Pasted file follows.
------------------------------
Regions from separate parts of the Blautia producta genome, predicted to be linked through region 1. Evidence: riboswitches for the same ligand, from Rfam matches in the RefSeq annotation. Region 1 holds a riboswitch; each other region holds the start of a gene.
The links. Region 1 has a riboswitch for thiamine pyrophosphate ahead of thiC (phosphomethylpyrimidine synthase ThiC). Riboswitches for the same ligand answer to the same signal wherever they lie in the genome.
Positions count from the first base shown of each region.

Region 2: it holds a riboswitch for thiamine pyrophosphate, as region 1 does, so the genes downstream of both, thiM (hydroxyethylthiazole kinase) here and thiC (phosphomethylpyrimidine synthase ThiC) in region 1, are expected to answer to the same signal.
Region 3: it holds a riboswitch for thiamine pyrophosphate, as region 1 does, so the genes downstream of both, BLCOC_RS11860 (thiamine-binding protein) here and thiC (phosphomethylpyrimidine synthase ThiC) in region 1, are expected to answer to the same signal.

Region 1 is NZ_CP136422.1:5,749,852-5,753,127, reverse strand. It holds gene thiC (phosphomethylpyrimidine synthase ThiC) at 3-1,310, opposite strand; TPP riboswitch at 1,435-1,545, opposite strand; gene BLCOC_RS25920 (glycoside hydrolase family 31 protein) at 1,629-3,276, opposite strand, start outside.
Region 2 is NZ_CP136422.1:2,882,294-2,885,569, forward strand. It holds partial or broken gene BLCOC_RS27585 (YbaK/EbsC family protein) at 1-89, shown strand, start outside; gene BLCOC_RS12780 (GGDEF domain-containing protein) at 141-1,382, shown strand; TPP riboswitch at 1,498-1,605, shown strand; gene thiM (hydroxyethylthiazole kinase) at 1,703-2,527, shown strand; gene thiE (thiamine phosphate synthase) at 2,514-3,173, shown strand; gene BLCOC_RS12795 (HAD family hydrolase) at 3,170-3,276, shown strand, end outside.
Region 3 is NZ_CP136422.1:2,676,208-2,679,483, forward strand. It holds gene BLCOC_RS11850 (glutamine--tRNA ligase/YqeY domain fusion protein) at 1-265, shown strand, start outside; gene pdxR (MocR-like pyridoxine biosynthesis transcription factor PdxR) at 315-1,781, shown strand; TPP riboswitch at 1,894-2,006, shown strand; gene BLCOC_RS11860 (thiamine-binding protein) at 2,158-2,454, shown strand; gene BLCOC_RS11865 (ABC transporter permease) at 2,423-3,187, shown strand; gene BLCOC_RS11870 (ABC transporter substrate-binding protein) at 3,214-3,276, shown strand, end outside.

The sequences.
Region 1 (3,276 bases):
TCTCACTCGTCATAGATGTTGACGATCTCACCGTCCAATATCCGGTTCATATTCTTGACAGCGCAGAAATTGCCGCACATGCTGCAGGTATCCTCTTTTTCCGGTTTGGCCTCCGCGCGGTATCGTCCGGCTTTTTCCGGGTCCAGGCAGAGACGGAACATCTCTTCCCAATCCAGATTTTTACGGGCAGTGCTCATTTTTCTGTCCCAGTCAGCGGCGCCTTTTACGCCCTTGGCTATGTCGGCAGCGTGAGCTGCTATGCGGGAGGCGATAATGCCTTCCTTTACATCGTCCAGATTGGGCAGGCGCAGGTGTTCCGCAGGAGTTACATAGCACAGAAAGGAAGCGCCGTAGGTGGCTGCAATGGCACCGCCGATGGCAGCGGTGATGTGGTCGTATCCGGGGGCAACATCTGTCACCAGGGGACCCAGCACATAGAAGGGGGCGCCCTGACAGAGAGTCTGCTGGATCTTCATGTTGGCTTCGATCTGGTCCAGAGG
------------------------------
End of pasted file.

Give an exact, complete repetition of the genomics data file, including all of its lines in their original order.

Regions from separate parts of the Blautia producta genome, predicted to be linked through region 1. Evidence: riboswitches for the same ligand, from Rfam matches in the RefSeq annotation. Region 1 holds a riboswitch; each other region holds the start of a gene.
The links. Region 1 has a riboswitch for thiamine pyrophosphate ahead of thiC (phosphomethylpyrimidine synthase ThiC). Riboswitches for the same ligand answer to the same signal wherever they lie in the genome.
Positions count from the first base shown of each region.

Region 2: it holds a riboswitch for thiamine pyrophosphate, as region 1 does, so the genes downstream of both, thiM (hydroxyethylthiazole kinase) here and thiC (phosphomethylpyrimidine synthase ThiC) in region 1, are expected to answer to the same signal.
Region 3: it holds a riboswitch for thiamine pyrophosphate, as region 1 does, so the genes downstream of both, BLCOC_RS11860 (thiamine-binding protein) here and thiC (phosphomethylpyrimidine synthase ThiC) in region 1, are expected to answer to the same signal.

Region 1 is NZ_CP136422.1:5,749,852-5,753,127, reverse strand. It holds gene thiC (phosphomethylpyrimidine synthase ThiC) at 3-1,310, opposite strand; TPP riboswitch at 1,435-1,545, opposite strand; gene BLCOC_RS25920 (glycoside hydrolase family 31 protein) at 1,629-3,276, opposite strand, start outside.
Region 2 is NZ_CP136422.1:2,882,294-2,885,569, forward strand. It holds partial or broken gene BLCOC_RS27585 (YbaK/EbsC family protein) at 1-89, shown strand, start outside; gene BLCOC_RS12780 (GGDEF domain-containing protein) at 141-1,382, shown strand; TPP riboswitch at 1,498-1,605, shown strand; gene thiM (hydroxyethylthiazole kinase) at 1,703-2,527, shown strand; gene thiE (thiamine phosphate synthase) at 2,514-3,173, shown strand; gene BLCOC_RS12795 (HAD family hydrolase) at 3,170-3,276, shown strand, end outside.
Region 3 is NZ_CP136422.1:2,676,208-2,679,483, forward strand. It holds gene BLCOC_RS11850 (glutamine--tRNA ligase/YqeY domain fusion protein) at 1-265, shown strand, start outside; gene pdxR (MocR-like pyridoxine biosynthesis transcription factor PdxR) at 315-1,781, shown strand; TPP riboswitch at 1,894-2,006, shown strand; gene BLCOC_RS11860 (thiamine-binding protein) at 2,158-2,454, shown strand; gene BLCOC_RS11865 (ABC transporter permease) at 2,423-3,187, shown strand; gene BLCOC_RS11870 (ABC transporter substrate-binding protein) at 3,214-3,276, shown strand, end outside.

The sequences.
Region 1 (3,276 bases):
TCTCACTCGTCATAGATGTTGACGATCTCACCGTCCAATATCCGGTTCATATTCTTGACAGCGCAGAAATTGCCGCACATGCTGCAGGTATCCTCTTTTTCCGGTTTGGCCTCCGCGCGGTATCGTCCGGCTTTTTCCGGGTCCAGGCAGAGACGGAACATCTCTTCCCAATCCAGATTTTTACGGGCAGTGCTCATTTTTCTGTCCCAGTCAGCGGCGCCTTTTACGCCCTTGGCTATGTCGGCAGCGTGAGCTGCTATGCGGGAGGCGATAATGCCTTCCTTTACATCGTCCAGATTGGGCAGGCGCAGGTGTTCCGCAGGAGTTACATAGCACAGAAAGGAAGCGCCGTAGGTGGCTGCAATGGCACCGCCGATGGCAGCGGTGATGTGGTCGTATCCGGGGGCAACATCTGTCACCAGGGGACCCAGCACATAGAAGGGGGCGCCCTGACAGAGAGTCTGCTGGATCTTCATGTTGGCTTCGATCTGGTCCAGAGG